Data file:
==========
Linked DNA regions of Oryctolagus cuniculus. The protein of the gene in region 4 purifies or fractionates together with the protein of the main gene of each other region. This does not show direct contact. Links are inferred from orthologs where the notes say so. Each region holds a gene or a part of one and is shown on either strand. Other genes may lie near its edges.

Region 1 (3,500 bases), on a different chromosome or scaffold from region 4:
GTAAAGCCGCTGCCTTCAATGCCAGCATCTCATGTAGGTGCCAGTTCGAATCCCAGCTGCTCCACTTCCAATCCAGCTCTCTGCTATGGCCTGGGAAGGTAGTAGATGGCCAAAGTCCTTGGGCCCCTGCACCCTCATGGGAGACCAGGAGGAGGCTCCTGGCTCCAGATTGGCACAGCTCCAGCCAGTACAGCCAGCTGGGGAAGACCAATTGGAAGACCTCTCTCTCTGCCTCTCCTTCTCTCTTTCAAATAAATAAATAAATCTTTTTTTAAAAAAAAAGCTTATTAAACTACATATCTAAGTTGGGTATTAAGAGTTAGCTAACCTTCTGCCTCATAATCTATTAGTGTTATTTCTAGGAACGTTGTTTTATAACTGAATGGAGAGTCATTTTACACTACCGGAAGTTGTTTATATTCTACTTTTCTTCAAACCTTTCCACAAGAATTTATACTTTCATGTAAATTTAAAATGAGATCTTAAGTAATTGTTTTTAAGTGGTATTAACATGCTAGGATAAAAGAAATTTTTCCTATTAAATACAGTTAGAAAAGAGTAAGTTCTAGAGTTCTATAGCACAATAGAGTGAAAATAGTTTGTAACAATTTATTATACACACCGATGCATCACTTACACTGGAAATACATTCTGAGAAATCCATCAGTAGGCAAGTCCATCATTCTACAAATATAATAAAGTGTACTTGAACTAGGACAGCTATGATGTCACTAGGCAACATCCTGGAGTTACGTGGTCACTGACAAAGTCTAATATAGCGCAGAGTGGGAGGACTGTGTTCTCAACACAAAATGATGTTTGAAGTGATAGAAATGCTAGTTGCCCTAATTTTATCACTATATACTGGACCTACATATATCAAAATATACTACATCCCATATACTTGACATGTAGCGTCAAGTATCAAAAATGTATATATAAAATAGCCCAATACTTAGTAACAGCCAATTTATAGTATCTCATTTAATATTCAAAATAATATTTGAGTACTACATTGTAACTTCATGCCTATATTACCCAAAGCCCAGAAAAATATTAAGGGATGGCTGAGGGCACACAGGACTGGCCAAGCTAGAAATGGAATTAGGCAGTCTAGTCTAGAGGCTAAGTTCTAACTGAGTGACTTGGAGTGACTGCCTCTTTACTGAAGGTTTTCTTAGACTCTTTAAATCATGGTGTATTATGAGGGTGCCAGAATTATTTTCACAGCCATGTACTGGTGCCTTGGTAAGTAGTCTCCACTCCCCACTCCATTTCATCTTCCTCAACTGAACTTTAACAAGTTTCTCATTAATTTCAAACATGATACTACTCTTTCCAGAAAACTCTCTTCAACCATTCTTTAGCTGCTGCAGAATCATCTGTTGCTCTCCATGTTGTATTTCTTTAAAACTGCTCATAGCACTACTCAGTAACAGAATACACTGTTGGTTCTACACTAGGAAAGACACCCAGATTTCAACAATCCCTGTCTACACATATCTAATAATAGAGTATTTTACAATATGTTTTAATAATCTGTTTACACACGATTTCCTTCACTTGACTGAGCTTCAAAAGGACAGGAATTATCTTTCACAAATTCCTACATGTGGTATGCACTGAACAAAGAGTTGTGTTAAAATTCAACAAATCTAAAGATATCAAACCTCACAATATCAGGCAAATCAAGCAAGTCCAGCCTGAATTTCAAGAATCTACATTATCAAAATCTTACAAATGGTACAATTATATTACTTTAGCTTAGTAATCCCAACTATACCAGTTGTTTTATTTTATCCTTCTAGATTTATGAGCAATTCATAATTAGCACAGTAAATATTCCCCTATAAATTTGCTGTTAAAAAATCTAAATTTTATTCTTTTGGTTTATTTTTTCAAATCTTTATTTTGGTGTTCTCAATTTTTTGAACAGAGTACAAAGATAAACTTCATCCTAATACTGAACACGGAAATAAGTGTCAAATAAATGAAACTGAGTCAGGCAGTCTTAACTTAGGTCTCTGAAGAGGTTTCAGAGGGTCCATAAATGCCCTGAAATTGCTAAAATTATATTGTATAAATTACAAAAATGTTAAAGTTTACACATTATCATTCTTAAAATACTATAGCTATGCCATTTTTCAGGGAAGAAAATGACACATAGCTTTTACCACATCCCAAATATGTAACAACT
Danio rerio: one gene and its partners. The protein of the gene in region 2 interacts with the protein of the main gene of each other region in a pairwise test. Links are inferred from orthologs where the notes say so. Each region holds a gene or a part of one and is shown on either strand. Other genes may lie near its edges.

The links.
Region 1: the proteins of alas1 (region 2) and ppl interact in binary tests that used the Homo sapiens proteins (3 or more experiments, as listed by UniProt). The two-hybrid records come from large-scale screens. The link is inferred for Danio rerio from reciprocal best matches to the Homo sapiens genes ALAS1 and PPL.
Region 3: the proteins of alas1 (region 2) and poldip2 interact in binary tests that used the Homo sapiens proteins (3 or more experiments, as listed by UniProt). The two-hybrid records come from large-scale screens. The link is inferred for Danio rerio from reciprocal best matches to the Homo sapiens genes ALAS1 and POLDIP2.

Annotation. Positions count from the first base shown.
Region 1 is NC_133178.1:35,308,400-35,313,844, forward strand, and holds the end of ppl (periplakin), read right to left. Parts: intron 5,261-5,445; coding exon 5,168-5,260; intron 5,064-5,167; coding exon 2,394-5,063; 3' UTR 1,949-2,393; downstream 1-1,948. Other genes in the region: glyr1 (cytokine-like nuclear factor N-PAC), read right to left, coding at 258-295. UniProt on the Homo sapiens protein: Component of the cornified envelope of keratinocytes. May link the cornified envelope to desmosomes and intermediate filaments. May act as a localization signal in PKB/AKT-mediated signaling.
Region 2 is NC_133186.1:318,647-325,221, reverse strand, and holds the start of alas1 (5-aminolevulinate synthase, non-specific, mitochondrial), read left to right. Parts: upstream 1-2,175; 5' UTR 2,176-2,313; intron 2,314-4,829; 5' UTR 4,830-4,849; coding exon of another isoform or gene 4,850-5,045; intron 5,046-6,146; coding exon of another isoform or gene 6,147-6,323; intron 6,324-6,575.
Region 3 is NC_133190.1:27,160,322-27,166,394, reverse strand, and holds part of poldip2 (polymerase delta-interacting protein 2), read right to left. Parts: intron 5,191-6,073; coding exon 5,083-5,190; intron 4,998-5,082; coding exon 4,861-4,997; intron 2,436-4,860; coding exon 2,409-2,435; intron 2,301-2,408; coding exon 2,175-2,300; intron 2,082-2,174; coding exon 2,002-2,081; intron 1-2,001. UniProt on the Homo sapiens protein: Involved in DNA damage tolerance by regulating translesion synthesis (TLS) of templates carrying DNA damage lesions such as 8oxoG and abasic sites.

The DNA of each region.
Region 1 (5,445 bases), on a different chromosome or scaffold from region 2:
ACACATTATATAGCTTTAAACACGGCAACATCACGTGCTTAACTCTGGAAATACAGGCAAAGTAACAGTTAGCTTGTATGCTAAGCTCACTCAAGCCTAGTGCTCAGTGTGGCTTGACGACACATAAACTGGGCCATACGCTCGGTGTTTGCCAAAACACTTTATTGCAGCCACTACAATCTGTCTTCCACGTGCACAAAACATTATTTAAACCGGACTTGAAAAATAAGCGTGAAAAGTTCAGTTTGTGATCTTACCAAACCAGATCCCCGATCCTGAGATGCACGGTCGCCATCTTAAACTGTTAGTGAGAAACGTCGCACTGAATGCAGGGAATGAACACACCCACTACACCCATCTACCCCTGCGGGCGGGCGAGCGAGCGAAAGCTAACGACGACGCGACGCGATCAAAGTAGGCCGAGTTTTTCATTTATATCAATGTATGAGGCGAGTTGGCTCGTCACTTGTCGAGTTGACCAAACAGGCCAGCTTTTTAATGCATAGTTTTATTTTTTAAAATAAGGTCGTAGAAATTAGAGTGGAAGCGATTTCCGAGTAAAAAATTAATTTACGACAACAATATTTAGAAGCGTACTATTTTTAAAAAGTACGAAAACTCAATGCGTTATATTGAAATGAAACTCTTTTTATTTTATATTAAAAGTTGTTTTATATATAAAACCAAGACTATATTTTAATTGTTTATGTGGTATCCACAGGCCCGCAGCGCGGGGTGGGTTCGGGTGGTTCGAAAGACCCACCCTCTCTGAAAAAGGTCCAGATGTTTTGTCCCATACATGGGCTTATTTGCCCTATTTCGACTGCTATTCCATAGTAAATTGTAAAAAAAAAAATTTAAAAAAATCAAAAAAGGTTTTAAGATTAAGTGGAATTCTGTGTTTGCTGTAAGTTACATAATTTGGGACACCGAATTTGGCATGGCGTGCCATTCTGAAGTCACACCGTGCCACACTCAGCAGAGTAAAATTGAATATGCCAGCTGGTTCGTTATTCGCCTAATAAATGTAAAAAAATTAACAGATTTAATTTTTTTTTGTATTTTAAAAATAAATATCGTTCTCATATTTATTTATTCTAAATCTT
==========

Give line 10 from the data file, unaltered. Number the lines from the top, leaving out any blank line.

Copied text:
Region 2 is NC_133186.1:318,647-325,221, reverse strand, and holds the start of alas1 (5-aminolevulinate synthase, non-specific, mitochondrial), read left to right. Parts: upstream 1-2,175; 5' UTR 2,176-2,313; intron 2,314-4,829; 5' UTR 4,830-4,849; coding exon of another isoform or gene 4,850-5,045; intron 5,046-6,146; coding exon of another isoform or gene 6,147-6,323; intron 6,324-6,575.